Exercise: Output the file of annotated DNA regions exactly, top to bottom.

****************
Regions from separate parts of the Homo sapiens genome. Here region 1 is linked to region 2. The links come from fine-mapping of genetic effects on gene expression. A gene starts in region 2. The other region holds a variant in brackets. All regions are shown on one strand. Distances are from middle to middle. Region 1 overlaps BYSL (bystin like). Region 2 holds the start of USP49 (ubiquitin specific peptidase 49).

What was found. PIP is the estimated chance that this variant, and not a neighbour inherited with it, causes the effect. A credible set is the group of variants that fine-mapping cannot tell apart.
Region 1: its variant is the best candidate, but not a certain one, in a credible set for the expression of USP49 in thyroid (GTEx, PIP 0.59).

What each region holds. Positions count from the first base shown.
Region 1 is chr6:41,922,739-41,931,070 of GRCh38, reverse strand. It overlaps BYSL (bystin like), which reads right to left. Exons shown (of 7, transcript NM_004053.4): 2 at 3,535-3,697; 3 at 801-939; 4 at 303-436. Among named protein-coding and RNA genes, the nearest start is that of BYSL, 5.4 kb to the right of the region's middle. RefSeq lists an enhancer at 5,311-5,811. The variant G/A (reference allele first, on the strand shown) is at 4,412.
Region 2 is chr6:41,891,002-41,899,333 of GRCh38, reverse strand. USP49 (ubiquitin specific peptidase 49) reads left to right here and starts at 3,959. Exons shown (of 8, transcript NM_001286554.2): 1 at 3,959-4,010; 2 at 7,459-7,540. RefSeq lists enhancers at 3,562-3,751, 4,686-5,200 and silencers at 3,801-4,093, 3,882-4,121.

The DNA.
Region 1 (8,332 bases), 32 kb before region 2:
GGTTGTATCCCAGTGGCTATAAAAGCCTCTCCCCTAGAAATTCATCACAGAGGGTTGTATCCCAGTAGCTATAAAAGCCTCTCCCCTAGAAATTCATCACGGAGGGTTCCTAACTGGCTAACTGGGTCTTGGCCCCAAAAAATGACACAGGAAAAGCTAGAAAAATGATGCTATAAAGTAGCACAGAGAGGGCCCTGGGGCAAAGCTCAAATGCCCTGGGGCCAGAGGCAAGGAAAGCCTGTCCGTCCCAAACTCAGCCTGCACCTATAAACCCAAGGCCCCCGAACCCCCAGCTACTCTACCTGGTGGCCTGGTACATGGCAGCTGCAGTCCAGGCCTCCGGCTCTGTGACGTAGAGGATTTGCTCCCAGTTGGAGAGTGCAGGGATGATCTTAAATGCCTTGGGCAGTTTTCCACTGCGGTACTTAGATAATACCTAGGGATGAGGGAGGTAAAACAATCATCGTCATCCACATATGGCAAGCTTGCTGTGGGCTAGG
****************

Regions from separate parts of the Homo sapiens genome. Here region 1 is linked to region 2. The links come from fine-mapping of genetic effects on gene expression. A gene starts in region 2. The other region holds a variant in brackets. All regions are shown on one strand. Distances are from middle to middle. Region 1 overlaps BYSL (bystin like). Region 2 holds the start of USP49 (ubiquitin specific peptidase 49).

What was found. PIP is the estimated chance that this variant, and not a neighbour inherited with it, causes the effect. A credible set is the group of variants that fine-mapping cannot tell apart.
Region 1: its variant is the best candidate, but not a certain one, in a credible set for the expression of USP49 in thyroid (GTEx, PIP 0.59).

What each region holds. Positions count from the first base shown.
Region 1 is chr6:41,922,739-41,931,070 of GRCh38, reverse strand. It overlaps BYSL (bystin like), which reads right to left. Exons shown (of 7, transcript NM_004053.4): 2 at 3,535-3,697; 3 at 801-939; 4 at 303-436. Among named protein-coding and RNA genes, the nearest start is that of BYSL, 5.4 kb to the right of the region's middle. RefSeq lists an enhancer at 5,311-5,811. The variant G/A (reference allele first, on the strand shown) is at 4,412.
Region 2 is chr6:41,891,002-41,899,333 of GRCh38, reverse strand. USP49 (ubiquitin specific peptidase 49) reads left to right here and starts at 3,959. Exons shown (of 8, transcript NM_001286554.2): 1 at 3,959-4,010; 2 at 7,459-7,540. RefSeq lists enhancers at 3,562-3,751, 4,686-5,200 and silencers at 3,801-4,093, 3,882-4,121.

The DNA.
Region 1 (8,332 bases), 32 kb before region 2:
GGTTGTATCCCAGTGGCTATAAAAGCCTCTCCCCTAGAAATTCATCACAGAGGGTTGTATCCCAGTAGCTATAAAAGCCTCTCCCCTAGAAATTCATCACGGAGGGTTCCTAACTGGCTAACTGGGTCTTGGCCCCAAAAAATGACACAGGAAAAGCTAGAAAAATGATGCTATAAAGTAGCACAGAGAGGGCCCTGGGGCAAAGCTCAAATGCCCTGGGGCCAGAGGCAAGGAAAGCCTGTCCGTCCCAAACTCAGCCTGCACCTATAAACCCAAGGCCCCCGAACCCCCAGCTACTCTACCTGGTGGCCTGGTACATGGCAGCTGCAGTCCAGGCCTCCGGCTCTGTGACGTAGAGGATTTGCTCCCAGTTGGAGAGTGCAGGGATGATCTTAAATGCCTTGGGCAGTTTTCCACTGCGGTACTTAGATAATACCTAGGGATGAGGGAGGTAAAACAATCATCGTCATCCACATATGGCAAGCTTGCTGTGGGCTAGG